Harry Winston Opus 8

Harry Winston Opus 8 – Audacity & Tradition

by Michael Weare

Harry Winston Opus 8 embodies what it likes to call the art of digital emotion. The case, which is inspired by watch designs from the early years of digital watches in from the 80s, holds within it a manually-wound mechanical movement with a digital display of the hours and minutes. At first glance it might seem straightforward, but there are hidden depths to this watch which its creator describes as a work of innovation in tradition.

The Opus Program was first launched by Harry Winston and Maximilian Busser in 2001, The idea behind the program is that each year a top watchmaker develops an elaborate design which questions and reexamines our approach to reading time. The Opus series of watches is one that even the most highly skilled horologists eagerly wait to see each year.

In the case of the Harry Winston Opus 8, developed in the year 2008, the novel numbers appear only on demand, when a slide on the right side of the watch is activated. Perhaps you have seen a novelty board of pins capable of reproducing any shape that is pressed onto it such as a hand, or even a face, This is the effect that the numerals reproduce on the Harry Winston Opus 8. The mechanism links all of the functions together: the minute drives the hour, which in turn drives the AM/PM, so that everything can be displayed upon demand.

The 45mm watch was conceived by creator Frederic Garinaud (of Renaud & Papi) & CSH developed the Harry Winston Opus 8 with a new twist on mechanical-digital watches.

The time is displayed by pulling the side-lever down which in turn activates tiny metallic mechanical pixels to rise up from both mobile and fixed segments on the dial to reveal the hour of the day, am/pm, and indication of minutes by rising five minute markers. However, nothing appears until the mechanism is wound. When it is wound, the pieces adjust to display the time. You have to be quick as the hour can be read for just 5 seconds before the plate of pixels closes again. To understand this effect it’s easier to look at the dial of the watch in the picture.

The calibre is a hand-wind movement with a power reserve of 48 hours. The time and the power reserve are also displayed on the back with a disk system.

Harry Winston Opus 8 - Wristshot

Harry Winston Opus 8 – Wristshot ( Credits: © Foversta – PuristSPro.com )

Being a watch from Harry Winston, where the emphasis is always on quality and superlative luxury, the caseback is a work of art, revealing the complexities of the mechanism, while giving the time in a traditional analogue format. The dial’s microbead blasted coating is similar to that of a calculator, while the segments are made of black anthracite with polished sides. The advances in mechanics are reflected in the advances in the use of materials for the watch.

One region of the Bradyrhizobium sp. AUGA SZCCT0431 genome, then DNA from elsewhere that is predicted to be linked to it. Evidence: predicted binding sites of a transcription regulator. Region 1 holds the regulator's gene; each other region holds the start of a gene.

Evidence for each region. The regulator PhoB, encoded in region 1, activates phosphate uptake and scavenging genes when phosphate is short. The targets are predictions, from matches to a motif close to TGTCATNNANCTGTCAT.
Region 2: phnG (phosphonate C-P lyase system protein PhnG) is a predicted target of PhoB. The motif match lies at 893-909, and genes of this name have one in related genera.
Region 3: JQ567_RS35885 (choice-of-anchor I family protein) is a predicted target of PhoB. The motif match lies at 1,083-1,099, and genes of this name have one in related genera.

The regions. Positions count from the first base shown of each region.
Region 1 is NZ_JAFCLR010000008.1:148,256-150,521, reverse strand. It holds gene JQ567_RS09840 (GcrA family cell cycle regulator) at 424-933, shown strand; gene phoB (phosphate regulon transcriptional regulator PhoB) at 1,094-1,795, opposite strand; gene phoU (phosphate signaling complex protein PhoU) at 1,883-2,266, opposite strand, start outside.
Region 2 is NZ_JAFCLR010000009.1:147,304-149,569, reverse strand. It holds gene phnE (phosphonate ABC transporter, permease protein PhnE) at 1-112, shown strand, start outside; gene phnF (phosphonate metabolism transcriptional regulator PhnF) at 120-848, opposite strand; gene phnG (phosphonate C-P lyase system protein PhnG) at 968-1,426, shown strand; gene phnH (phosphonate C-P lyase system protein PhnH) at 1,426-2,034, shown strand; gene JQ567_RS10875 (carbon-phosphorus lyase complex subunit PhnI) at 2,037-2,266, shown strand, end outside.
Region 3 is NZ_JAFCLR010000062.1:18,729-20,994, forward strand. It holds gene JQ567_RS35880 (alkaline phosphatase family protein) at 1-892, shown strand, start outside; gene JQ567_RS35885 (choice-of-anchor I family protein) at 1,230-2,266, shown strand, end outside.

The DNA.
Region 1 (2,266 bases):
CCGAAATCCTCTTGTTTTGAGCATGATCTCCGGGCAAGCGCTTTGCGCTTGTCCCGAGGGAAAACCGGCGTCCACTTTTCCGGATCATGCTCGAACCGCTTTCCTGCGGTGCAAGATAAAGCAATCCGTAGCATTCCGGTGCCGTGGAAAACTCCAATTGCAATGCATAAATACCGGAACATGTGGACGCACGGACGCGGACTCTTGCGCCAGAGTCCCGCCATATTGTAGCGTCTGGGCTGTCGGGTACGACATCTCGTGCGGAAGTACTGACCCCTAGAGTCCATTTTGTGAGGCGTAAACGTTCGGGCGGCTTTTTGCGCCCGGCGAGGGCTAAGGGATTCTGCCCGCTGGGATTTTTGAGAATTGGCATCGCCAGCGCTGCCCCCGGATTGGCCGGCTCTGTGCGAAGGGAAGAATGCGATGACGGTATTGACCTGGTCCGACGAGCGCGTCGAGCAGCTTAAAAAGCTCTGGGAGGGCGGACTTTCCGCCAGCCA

Harry Winston Opus 8

Harry Winston Opus 8

The sides of the segments are made of amorphous carbon, a material found more usually in Formula 1 racing cars. As a result, this material has an extremely low friction coefficient as well as a highly resistant coating. Wear, blockages and material discharge simply do not occur so the watch is designed to last not just for your lifetime, but for several generations.

The watch was created by Harry Winston before the brand was acquired by the Swatch Group last year, so a future of unashamed luxury watchmaking is assured, and this year, Opus 13 was created by watchmaker Ludovic Ballouard.

Harry Winston Opus 8 – Price

To get your hands on an Harry Winston Opus 8 you either have to have an excellent contact in the luxury watch industry, or by chance a wealthy owner who may have decided to sell at a reduced price. But by reduced, you understand we’re still talking about the price of a spacious three bedroom apartment in most cities of the world. The asking price is $450,000.

More resources about the Harry Winston Opus 8 on WorldTempus, Watchismo Times, and Official Harry Winston Website.

    Author Bio

    Articles by Michael Weare


    Michael Weare hails from an international advertising agency background where he handled several well known and highly desirable watch brands; handled, but sadly never got to keep. However it's this exposure that gave him a lasting fascination for watches. Michael was Editor of Click Tempus for over 2.5 years and is now in the same role at Watchuseek, the web's largest watch forum.